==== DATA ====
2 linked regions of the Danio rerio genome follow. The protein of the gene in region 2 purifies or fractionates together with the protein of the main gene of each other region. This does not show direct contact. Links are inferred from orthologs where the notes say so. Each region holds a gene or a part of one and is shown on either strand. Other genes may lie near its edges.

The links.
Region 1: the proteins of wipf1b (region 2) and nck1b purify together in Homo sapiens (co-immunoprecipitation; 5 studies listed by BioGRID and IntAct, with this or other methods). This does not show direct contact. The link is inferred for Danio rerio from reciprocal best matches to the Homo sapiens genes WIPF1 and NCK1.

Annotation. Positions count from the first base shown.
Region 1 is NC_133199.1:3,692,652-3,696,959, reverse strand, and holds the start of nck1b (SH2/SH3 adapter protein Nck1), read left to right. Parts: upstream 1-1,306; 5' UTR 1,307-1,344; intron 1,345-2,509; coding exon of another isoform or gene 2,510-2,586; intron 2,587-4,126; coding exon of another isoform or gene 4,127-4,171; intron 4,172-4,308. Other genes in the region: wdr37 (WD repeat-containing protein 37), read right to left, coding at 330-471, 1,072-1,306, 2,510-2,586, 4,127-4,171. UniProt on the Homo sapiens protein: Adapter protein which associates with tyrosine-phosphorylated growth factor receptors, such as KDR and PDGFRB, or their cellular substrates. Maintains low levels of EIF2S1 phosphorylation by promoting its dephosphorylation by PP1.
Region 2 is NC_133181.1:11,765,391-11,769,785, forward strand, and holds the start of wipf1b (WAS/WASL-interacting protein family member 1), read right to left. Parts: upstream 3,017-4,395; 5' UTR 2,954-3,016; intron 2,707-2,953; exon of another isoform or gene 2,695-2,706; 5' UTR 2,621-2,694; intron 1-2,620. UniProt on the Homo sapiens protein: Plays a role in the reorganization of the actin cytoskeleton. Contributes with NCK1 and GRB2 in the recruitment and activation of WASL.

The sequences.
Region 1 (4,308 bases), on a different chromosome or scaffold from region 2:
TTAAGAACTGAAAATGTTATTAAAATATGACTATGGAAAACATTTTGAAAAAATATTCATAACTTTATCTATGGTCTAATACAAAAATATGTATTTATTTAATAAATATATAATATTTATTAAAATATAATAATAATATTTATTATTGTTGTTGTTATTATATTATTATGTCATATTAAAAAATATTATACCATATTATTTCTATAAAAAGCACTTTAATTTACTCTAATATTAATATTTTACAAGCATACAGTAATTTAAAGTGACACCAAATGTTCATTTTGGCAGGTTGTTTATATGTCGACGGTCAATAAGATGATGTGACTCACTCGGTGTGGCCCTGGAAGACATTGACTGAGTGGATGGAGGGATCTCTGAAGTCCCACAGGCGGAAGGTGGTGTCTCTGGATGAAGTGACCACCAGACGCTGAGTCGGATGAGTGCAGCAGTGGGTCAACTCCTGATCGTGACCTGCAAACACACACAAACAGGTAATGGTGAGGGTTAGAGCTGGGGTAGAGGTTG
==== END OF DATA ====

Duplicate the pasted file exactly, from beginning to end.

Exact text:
2 linked regions of the Danio rerio genome follow. The protein of the gene in region 2 purifies or fractionates together with the protein of the main gene of each other region. This does not show direct contact. Links are inferred from orthologs where the notes say so. Each region holds a gene or a part of one and is shown on either strand. Other genes may lie near its edges.

The links.
Region 1: the proteins of wipf1b (region 2) and nck1b purify together in Homo sapiens (co-immunoprecipitation; 5 studies listed by BioGRID and IntAct, with this or other methods). This does not show direct contact. The link is inferred for Danio rerio from reciprocal best matches to the Homo sapiens genes WIPF1 and NCK1.

Annotation. Positions count from the first base shown.
Region 1 is NC_133199.1:3,692,652-3,696,959, reverse strand, and holds the start of nck1b (SH2/SH3 adapter protein Nck1), read left to right. Parts: upstream 1-1,306; 5' UTR 1,307-1,344; intron 1,345-2,509; coding exon of another isoform or gene 2,510-2,586; intron 2,587-4,126; coding exon of another isoform or gene 4,127-4,171; intron 4,172-4,308. Other genes in the region: wdr37 (WD repeat-containing protein 37), read right to left, coding at 330-471, 1,072-1,306, 2,510-2,586, 4,127-4,171. UniProt on the Homo sapiens protein: Adapter protein which associates with tyrosine-phosphorylated growth factor receptors, such as KDR and PDGFRB, or their cellular substrates. Maintains low levels of EIF2S1 phosphorylation by promoting its dephosphorylation by PP1.
Region 2 is NC_133181.1:11,765,391-11,769,785, forward strand, and holds the start of wipf1b (WAS/WASL-interacting protein family member 1), read right to left. Parts: upstream 3,017-4,395; 5' UTR 2,954-3,016; intron 2,707-2,953; exon of another isoform or gene 2,695-2,706; 5' UTR 2,621-2,694; intron 1-2,620. UniProt on the Homo sapiens protein: Plays a role in the reorganization of the actin cytoskeleton. Contributes with NCK1 and GRB2 in the recruitment and activation of WASL.

The sequences.
Region 1 (4,308 bases), on a different chromosome or scaffold from region 2:
TTAAGAACTGAAAATGTTATTAAAATATGACTATGGAAAACATTTTGAAAAAATATTCATAACTTTATCTATGGTCTAATACAAAAATATGTATTTATTTAATAAATATATAATATTTATTAAAATATAATAATAATATTTATTATTGTTGTTGTTATTATATTATTATGTCATATTAAAAAATATTATACCATATTATTTCTATAAAAAGCACTTTAATTTACTCTAATATTAATATTTTACAAGCATACAGTAATTTAAAGTGACACCAAATGTTCATTTTGGCAGGTTGTTTATATGTCGACGGTCAATAAGATGATGTGACTCACTCGGTGTGGCCCTGGAAGACATTGACTGAGTGGATGGAGGGATCTCTGAAGTCCCACAGGCGGAAGGTGGTGTCTCTGGATGAAGTGACCACCAGACGCTGAGTCGGATGAGTGCAGCAGTGGGTCAACTCCTGATCGTGACCTGCAAACACACACAAACAGGTAATGGTGAGGGTTAGAGCTGGGGTAGAGGTTG